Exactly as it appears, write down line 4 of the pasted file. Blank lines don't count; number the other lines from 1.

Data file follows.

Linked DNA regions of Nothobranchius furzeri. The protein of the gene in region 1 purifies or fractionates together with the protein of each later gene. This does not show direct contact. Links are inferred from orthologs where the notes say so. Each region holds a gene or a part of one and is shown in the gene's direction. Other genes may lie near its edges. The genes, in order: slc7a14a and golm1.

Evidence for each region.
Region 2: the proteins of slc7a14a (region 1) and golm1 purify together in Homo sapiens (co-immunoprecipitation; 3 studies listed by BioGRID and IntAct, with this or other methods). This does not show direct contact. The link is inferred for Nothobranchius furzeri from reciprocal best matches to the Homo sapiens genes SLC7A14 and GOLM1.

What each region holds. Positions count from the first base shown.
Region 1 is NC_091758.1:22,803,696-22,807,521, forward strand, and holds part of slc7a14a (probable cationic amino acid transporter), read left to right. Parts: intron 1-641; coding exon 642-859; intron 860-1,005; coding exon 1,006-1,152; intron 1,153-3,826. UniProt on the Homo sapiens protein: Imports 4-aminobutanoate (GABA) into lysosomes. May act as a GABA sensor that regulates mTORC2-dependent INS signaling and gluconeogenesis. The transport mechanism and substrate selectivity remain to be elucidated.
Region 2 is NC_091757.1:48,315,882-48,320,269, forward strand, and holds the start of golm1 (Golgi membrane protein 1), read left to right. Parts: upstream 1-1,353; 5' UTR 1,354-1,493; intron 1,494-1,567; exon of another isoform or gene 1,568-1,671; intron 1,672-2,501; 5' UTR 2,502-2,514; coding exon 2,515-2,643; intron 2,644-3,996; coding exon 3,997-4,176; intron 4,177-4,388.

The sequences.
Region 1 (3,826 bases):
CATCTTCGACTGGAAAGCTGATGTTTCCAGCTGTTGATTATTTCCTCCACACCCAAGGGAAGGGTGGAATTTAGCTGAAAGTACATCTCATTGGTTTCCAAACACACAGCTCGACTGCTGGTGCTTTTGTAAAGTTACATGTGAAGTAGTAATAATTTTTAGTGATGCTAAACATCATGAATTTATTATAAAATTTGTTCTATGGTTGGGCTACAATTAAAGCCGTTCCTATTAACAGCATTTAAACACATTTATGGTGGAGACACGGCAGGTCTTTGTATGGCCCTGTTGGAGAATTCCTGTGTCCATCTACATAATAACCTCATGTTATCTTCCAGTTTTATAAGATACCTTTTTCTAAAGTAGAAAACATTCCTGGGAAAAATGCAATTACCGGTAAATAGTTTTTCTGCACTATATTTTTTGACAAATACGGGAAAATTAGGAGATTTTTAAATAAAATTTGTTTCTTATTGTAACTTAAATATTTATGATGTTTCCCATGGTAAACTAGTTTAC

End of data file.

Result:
What each region holds. Positions count from the first base shown.